Highly likely that this post will sit up for four months waiting for a Tuesday, with a title like that. Remember when there was going to be a Part 2 of How the Spiritual Life is Like My Terrariums?
POST-NOTRE DAME CONFERENCE THOUGHTS, PT. 1 of 500
I had the great honor of attending the de Nicola Center for Ethics and Culture’s 20th annual Fall Conference this past weekend, where I participated in a panel with Bo Bonner and Eve Tushnet on the general topic of friendship. We had three different approaches to the subject. Bo examined Aristotle’s thought on friendship and what literature can show us about the formation of habits that lead towards virtue. Bo is hilarious and profound. Eve, whom I have “Internet known” for probably 15 years (!), talked about the literature of addiction. I did not take notes on either of their excellent talks, because I was seated between them on the panel, trying to avoid Resting Matron Face. I am going to ask Eve for the titles of the novels she talked about, and I know she also mentioned The Next Right Thing, which is apparently available for free on Kindle if you have Amazon Prime! I secured a copy of Eve’s novel Amends, which is cleverly satirical and sensitive as it explores a reality show set in a rehab facility. I greatly enjoyed the opportunity to be in conversation with the two of them on various subjects related to friendship in literature.
.@DorianSpeed takes us through art and reflection upon virtue friendship. she shows us the shepards coming together in friendship with the goal of gazing upon the face of Jesus Christ. Virtue is not an abstract idea, but is embodied in a person. #frieND19 @ND_EthicsCenter pic.twitter.com/ImxuFeoljq— Kristin Collier (@KristinCollie20) November 8, 2019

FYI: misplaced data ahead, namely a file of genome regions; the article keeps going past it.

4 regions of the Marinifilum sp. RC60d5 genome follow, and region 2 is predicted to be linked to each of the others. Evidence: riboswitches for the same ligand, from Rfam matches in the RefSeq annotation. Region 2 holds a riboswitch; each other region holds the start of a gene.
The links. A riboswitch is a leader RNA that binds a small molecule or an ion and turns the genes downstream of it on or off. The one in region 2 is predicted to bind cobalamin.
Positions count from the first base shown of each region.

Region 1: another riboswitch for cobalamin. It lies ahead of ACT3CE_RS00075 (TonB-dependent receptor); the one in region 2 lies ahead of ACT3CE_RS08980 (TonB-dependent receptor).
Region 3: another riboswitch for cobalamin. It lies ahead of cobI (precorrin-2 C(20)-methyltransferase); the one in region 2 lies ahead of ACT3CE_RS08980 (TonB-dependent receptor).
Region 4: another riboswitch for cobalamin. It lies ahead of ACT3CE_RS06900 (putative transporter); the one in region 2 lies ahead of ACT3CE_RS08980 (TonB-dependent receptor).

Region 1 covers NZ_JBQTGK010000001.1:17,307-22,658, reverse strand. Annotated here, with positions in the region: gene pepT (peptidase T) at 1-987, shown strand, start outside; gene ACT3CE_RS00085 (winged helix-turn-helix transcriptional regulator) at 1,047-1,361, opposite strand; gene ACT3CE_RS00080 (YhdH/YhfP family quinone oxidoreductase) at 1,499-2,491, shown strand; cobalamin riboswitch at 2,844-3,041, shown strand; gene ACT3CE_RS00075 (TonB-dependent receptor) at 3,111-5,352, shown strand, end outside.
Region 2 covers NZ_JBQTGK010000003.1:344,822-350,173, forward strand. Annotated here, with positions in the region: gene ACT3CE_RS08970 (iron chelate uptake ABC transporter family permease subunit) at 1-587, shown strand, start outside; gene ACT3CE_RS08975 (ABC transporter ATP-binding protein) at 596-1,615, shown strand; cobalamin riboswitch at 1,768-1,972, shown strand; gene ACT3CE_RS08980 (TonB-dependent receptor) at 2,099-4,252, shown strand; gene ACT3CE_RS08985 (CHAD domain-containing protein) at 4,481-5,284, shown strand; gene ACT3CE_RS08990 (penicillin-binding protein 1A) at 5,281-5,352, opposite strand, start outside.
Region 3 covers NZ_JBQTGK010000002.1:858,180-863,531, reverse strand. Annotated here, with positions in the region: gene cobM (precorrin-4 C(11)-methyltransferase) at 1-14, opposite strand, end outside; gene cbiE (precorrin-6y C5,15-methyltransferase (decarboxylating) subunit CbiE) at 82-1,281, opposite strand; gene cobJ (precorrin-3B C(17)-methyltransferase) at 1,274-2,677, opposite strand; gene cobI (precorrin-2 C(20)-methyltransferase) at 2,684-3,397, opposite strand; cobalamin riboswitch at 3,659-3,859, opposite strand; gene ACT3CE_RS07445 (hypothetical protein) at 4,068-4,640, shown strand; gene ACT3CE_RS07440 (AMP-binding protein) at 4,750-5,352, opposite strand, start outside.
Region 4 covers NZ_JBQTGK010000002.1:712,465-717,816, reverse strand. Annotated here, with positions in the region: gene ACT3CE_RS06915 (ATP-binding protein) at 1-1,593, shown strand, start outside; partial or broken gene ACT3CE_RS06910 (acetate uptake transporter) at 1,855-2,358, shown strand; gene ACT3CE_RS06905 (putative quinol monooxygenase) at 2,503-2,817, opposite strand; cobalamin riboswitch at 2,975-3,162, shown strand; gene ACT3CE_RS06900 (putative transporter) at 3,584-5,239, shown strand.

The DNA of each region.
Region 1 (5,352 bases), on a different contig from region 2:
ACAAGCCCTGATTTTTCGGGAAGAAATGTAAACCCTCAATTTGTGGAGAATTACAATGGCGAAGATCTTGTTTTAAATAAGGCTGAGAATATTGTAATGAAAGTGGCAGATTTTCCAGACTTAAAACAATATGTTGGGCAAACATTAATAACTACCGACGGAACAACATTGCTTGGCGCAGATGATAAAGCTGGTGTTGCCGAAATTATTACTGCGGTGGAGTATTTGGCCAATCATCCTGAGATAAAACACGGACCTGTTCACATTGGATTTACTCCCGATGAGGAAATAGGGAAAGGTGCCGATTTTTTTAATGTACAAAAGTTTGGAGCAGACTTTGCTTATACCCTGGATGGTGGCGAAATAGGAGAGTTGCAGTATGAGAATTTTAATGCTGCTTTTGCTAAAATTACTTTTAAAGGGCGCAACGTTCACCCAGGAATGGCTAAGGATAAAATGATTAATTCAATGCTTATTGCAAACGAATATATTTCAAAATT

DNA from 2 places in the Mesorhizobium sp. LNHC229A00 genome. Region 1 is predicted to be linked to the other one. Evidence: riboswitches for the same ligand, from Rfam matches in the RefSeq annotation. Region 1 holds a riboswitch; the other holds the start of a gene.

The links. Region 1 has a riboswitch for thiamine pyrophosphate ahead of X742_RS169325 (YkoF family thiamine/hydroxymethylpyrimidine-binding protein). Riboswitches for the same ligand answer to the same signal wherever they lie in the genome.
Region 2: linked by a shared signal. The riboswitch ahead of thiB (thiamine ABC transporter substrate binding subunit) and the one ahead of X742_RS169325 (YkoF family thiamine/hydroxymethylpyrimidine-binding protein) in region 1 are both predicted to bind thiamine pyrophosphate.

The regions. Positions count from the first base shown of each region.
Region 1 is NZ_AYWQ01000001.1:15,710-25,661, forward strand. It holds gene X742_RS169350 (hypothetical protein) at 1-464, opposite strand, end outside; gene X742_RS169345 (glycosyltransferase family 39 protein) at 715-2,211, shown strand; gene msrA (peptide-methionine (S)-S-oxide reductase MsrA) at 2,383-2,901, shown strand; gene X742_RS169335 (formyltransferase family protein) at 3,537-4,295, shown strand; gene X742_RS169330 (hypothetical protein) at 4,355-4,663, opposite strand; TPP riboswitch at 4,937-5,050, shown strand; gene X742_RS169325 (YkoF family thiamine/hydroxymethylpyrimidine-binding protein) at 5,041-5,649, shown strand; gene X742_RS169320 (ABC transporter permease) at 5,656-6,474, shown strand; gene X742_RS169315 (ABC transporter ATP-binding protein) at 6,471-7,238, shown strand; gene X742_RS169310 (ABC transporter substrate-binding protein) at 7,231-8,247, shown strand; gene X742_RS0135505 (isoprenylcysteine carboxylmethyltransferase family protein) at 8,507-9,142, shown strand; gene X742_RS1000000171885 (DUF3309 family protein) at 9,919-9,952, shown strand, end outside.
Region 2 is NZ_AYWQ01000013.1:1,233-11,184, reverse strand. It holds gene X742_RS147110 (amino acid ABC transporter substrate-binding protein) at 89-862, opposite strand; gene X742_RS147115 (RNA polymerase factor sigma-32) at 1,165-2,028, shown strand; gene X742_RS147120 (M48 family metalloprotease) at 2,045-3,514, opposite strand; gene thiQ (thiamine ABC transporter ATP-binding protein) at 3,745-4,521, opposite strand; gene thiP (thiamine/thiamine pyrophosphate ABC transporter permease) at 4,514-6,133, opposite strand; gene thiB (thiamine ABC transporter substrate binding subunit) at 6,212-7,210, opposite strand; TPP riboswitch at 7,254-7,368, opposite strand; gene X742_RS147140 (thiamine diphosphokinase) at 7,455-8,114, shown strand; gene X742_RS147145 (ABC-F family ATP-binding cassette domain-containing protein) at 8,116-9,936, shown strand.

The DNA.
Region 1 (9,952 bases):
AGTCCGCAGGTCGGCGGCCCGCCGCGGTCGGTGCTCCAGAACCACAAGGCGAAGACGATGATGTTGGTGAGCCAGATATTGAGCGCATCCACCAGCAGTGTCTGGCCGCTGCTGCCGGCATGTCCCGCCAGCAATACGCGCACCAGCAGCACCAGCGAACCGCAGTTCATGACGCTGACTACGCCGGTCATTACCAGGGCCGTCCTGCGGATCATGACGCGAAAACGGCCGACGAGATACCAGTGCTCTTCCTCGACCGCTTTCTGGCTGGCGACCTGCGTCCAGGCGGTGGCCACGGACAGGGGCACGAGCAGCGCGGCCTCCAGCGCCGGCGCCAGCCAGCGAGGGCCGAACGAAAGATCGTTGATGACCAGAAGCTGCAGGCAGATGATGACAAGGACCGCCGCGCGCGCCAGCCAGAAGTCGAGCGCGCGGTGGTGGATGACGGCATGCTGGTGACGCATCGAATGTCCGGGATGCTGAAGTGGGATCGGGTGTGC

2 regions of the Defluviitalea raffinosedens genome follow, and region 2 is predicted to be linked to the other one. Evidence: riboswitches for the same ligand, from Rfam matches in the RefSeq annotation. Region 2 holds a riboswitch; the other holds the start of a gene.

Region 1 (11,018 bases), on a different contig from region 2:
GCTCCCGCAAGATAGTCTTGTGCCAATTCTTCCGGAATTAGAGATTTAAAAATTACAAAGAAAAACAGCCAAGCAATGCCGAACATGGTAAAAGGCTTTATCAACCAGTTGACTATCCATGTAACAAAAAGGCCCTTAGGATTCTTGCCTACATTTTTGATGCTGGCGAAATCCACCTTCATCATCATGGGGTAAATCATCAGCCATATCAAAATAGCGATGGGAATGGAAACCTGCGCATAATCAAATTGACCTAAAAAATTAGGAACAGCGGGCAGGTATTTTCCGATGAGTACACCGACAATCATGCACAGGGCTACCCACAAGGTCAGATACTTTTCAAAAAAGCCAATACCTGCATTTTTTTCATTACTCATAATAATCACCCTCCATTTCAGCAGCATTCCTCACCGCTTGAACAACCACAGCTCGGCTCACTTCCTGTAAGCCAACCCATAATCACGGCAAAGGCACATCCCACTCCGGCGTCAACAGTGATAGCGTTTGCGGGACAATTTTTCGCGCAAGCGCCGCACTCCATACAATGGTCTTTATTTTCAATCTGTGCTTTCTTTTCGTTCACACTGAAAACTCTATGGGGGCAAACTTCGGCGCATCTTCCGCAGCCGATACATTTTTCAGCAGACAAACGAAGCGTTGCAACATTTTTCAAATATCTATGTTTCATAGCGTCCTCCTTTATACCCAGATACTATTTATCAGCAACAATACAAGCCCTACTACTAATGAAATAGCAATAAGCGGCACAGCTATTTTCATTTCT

It’s a little intimidating to prepare for something like this if you have never been to the event before, so I know there are things I would change about my talk if I could do it over. It’s always tempting to shove every possible thought into the assigned window of time and I know I wasn’t the only speaker this weekend who had to zip through things with apologies for running out of time! I talked about using art and literature to develop our “Catholic imagination” and examine moral themes, the idea being that you can use a particular lens to examine any specific story. We can use this as an abstracted way of looking at challenging topics instead of forcing people to share their stories when they may not wish to do so for various reasons. (A grand theme of my life re: catechesis/youth ministry is LET’S STOP WITH THE FORCED SHARING.)
I have set a time limit for this post!
This conference was refreshingly free of “This is more of a comment than a question” audience participation. The speakers came primarily from academia but there were attendees of all ages present. It was especially encouraging to see college students from various campuses there, and I appreciated that everyone I spoke to was very encouraging and welcoming.